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Road Runner: Arizona turn on dust detection system on I-10 between Tucson and Phoenix
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Road Runner: Arizona turn on dust detection system on I-10 between Tucson and Phoenix

Arizona’s $6.5 million answer to combating dangerous dust storms on a section of Interstate 10 is now operational after a monthlong trial, state Department of Transportation officials say.

A dust detection system now lines 10 miles of interstate between Picacho Peak and Eloy — mileposts 209 to 219. This is an area with a history of being prone to dust storms caused by strong winds.

In its wake are serious vehicle crashes and hourslong shutdowns of the busy section of highway between Tucson and Phoenix.

“We’ve been working for a number of years to explore technologies that will give us quick and reliable warnings about incoming dust storms, as well as dust storms that are reducing visibility so that we can get out warnings to drivers in real time, said Garin Groff, an ADOT spokesman. “This is the first system to our knowledge, anywhere, that has done that.”

It’s operational in time for the monsoon season, which officially started last Monday.

Motorists entering the corridor will see the overhead electronic message boards alerting them to blowing dust and to slow down.

These are regularly seen along the interstate providing notices for road hazard locations to Amber Alerts.

Multiple programmable speed limit signs are placed every 1,000 feet near the corridor’s entrance and can shift between 75 mph to 35 mph depending on the situation. Additional signs are placed 2 miles apart.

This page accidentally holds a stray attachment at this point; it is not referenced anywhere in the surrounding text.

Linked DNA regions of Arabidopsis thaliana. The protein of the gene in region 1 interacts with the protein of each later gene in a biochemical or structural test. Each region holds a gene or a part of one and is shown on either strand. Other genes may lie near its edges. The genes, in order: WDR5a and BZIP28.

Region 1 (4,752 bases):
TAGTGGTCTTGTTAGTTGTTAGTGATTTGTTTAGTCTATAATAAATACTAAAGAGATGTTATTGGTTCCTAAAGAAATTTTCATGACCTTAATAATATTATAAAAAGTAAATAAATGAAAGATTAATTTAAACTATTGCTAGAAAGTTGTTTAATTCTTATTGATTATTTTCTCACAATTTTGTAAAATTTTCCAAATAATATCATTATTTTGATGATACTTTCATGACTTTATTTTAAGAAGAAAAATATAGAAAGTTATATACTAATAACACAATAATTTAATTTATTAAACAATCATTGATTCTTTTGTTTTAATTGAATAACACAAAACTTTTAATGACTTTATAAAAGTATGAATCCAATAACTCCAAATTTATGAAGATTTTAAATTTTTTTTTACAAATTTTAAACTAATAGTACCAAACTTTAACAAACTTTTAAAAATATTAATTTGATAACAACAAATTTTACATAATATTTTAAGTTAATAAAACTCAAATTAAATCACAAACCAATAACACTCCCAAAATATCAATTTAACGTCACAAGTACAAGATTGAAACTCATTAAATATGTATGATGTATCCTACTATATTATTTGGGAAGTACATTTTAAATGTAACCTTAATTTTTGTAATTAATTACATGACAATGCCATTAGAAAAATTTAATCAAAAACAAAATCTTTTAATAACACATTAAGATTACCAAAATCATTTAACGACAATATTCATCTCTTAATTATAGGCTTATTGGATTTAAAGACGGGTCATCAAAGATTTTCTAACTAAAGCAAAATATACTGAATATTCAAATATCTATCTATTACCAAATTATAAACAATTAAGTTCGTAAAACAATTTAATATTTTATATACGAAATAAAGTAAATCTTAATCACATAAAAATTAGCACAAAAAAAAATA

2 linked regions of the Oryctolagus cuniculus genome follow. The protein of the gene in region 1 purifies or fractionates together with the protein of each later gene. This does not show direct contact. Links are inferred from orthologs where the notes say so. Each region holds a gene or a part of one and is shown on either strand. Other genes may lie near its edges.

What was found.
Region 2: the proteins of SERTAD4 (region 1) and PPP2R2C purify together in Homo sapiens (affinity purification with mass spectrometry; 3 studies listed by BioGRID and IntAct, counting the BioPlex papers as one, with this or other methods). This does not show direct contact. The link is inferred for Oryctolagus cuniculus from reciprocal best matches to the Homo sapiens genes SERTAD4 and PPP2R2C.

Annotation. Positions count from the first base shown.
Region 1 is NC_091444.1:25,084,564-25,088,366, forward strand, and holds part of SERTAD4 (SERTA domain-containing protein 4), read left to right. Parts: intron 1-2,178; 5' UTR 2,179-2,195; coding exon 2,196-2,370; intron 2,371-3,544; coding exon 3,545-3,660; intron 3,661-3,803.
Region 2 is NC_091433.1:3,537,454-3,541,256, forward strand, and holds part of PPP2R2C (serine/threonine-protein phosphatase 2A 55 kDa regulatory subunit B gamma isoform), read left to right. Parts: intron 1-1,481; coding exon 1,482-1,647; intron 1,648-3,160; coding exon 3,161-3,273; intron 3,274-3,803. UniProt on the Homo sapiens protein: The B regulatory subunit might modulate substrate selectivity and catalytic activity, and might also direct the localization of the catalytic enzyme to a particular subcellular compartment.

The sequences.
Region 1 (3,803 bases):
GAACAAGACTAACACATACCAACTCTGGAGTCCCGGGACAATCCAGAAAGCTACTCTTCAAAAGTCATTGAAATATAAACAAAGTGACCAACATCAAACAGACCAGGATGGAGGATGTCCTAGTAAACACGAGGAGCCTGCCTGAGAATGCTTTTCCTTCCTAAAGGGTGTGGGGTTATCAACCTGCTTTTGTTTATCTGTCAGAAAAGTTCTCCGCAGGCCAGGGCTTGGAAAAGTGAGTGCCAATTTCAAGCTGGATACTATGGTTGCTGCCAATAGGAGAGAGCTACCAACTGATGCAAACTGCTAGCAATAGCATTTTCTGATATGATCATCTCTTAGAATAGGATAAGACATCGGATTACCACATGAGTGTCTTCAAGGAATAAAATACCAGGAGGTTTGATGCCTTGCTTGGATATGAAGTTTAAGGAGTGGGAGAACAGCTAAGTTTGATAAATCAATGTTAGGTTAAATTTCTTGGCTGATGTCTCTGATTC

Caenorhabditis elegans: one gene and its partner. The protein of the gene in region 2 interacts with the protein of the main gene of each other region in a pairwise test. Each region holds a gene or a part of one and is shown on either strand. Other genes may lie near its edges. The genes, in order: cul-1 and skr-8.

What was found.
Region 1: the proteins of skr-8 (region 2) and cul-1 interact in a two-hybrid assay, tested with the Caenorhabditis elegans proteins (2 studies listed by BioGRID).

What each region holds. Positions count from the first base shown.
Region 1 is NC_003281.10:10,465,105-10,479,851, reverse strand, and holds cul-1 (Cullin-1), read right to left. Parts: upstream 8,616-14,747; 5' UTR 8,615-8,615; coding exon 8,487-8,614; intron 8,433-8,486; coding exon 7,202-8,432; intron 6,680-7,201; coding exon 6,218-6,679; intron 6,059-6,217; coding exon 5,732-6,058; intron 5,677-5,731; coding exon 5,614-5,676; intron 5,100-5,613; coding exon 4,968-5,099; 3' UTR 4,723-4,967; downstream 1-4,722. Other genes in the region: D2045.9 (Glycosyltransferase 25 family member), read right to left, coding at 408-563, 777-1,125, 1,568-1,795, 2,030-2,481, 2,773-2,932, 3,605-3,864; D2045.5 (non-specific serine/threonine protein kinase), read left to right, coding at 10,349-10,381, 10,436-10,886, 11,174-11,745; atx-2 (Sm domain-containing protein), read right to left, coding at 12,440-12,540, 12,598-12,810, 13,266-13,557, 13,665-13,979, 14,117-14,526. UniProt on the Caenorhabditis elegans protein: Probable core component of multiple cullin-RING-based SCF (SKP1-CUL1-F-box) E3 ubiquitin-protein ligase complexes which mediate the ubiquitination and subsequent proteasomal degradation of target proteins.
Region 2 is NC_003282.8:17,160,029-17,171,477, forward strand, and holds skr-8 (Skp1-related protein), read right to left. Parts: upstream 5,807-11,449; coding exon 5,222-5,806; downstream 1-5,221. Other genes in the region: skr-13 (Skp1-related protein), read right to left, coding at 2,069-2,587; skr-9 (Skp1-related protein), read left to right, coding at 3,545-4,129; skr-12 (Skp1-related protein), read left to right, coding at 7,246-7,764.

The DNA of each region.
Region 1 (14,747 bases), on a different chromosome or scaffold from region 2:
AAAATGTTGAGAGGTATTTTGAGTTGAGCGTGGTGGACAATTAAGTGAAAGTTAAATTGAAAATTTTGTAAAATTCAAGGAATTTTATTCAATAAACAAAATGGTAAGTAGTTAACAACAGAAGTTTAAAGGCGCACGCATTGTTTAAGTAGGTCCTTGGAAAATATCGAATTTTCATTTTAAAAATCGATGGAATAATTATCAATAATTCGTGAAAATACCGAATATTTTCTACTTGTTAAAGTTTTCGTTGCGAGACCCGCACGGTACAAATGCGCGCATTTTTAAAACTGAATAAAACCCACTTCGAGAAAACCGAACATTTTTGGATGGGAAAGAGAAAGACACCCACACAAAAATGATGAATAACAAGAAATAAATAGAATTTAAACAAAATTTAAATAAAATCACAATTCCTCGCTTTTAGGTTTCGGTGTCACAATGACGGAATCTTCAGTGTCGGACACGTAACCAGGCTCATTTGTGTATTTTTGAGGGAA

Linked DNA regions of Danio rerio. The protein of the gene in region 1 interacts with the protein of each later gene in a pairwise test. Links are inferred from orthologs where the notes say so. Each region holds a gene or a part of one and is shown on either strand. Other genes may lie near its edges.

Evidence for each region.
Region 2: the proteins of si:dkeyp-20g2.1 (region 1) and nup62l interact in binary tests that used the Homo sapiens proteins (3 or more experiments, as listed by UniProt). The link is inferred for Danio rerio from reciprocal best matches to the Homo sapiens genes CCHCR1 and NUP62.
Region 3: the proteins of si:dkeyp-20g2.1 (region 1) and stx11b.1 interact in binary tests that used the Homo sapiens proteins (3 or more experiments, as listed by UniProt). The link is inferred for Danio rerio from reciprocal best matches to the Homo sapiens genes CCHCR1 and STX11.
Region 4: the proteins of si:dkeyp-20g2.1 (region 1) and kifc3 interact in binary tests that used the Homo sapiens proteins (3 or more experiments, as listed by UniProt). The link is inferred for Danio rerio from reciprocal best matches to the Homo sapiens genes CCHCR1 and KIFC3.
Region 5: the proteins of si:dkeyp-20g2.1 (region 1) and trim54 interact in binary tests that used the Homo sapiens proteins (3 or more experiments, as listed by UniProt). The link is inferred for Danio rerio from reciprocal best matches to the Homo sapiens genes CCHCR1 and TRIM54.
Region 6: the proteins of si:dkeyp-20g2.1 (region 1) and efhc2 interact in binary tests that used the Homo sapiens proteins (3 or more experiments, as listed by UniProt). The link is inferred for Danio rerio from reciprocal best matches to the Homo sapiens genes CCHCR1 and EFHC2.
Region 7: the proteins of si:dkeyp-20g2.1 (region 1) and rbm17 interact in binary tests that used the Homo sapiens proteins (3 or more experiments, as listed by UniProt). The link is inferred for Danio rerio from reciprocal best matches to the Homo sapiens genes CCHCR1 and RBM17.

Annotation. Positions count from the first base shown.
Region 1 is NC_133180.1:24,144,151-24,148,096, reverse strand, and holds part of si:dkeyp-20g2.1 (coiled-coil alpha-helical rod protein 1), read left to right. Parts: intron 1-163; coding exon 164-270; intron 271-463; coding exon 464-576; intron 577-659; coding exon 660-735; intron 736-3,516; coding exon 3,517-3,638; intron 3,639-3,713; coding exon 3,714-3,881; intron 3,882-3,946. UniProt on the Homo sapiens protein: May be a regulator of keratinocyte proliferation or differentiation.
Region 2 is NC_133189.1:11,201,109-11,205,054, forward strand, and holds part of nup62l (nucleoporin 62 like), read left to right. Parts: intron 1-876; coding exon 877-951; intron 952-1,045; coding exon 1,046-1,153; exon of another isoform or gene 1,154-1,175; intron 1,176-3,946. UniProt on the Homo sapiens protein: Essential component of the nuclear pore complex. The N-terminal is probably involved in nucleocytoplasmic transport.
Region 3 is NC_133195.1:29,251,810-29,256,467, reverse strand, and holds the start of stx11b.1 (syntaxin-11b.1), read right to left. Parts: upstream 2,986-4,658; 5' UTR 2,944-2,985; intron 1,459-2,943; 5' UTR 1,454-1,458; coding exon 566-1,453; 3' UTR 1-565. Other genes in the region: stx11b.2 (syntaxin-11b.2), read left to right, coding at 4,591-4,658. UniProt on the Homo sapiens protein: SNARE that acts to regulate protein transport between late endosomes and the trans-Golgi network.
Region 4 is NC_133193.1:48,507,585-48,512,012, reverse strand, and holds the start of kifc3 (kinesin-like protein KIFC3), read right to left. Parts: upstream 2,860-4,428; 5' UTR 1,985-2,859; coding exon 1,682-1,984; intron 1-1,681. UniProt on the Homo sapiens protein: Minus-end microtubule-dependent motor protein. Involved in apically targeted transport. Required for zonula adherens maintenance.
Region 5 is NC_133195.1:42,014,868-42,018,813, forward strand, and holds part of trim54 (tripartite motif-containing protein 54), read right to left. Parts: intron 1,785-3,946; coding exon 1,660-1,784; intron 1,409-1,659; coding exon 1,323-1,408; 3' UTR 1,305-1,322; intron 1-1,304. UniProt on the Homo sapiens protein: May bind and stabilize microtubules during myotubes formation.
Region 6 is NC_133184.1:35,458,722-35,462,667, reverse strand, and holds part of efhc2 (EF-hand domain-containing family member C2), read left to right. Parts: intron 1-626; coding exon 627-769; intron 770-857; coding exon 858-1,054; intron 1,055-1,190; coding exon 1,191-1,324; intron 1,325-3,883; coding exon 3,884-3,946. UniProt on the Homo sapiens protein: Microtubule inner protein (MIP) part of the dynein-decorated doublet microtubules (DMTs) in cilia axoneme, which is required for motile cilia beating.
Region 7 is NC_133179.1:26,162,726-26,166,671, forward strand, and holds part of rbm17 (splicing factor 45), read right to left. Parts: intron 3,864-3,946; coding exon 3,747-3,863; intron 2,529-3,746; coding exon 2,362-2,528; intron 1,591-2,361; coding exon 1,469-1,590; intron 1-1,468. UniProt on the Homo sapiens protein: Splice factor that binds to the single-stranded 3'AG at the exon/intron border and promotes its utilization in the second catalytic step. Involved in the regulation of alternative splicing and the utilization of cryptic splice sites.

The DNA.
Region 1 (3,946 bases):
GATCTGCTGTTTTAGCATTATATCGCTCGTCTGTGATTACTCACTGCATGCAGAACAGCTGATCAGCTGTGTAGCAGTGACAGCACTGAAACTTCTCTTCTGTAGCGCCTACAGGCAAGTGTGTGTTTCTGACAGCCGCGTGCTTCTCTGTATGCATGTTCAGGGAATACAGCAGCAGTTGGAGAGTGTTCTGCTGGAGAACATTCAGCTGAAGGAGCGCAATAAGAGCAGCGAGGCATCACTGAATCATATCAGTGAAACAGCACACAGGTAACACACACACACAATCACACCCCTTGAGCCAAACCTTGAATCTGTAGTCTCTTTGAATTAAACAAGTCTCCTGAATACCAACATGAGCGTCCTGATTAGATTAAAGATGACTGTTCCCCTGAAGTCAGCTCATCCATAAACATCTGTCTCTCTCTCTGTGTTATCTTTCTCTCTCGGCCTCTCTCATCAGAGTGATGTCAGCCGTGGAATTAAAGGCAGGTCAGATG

There will be a speed feedback sign to inform drivers of their actual speeds.

Drivers will likely spot the weather radar system on a 20-foot tower at I-10 and Arizona 87. This provides 40 miles of coverage to help the National Weather Service keep track of what’s happening in the area.

Behind the scenes, 13 sensors mounted on posts along I-10 use light beams to determine the density of dust particles in the air. The system activates the message boards and the variable speed limit signs once visibility drops to certain levels, ADOT said.

ADOT’s Traffic Operations Center in Phoenix is the central monitoring location using closed-circuit cameras to identify conditions along the roadway and potentially more storms in the distance.

With the cameras, ADOT staff can also monitor the conditions related to the speed and flow of traffic .

This will help as state officials anticipate more motorists using the freeway between Phoenix and Tucson in the future.

“In the last year we went from four to six lanes right in this I-10, Eloy area where a portion of the dust detection and warning system is. We also expanded another four to six lanes near Casa Grande. Now it is six lanes all the way from Tucson to north of Casa Grande where the Gila River Indian Community starts,” Groff said.

The hope within ADOT is to prove if similar technologies could be of use along the various state highways.

“It’s certainly a big deal for us to deploy this technology and have something that can give drivers this real-time information so they can get through the area more safely during dust storms.”

They’ll first use this pilot program to iron out any problems with the real-time operations of the system, according to Groff.

“There’s been a lot of effort to develop the software, so all of this works automatically and reliably but there is a learning curve, so we’ve been monitoring this very closely,” Groff said.

Down the Road

Pima County road work starts Tuesday: Crews will perform road repairs starting Tuesday on Camino Verde from the north edge of Old Ajo Way to the south edge of Bopp Road.

The work will last from 6 a.m. to 5 p.m. and continue through Thursday.

Traffic will be set up as one way as flaggers direct motorists through the area. Motorists should expect minor delays.

Contact Star reporter Shaq Davis at 573-4218 or

On Twitter: @ShaqDavis1.

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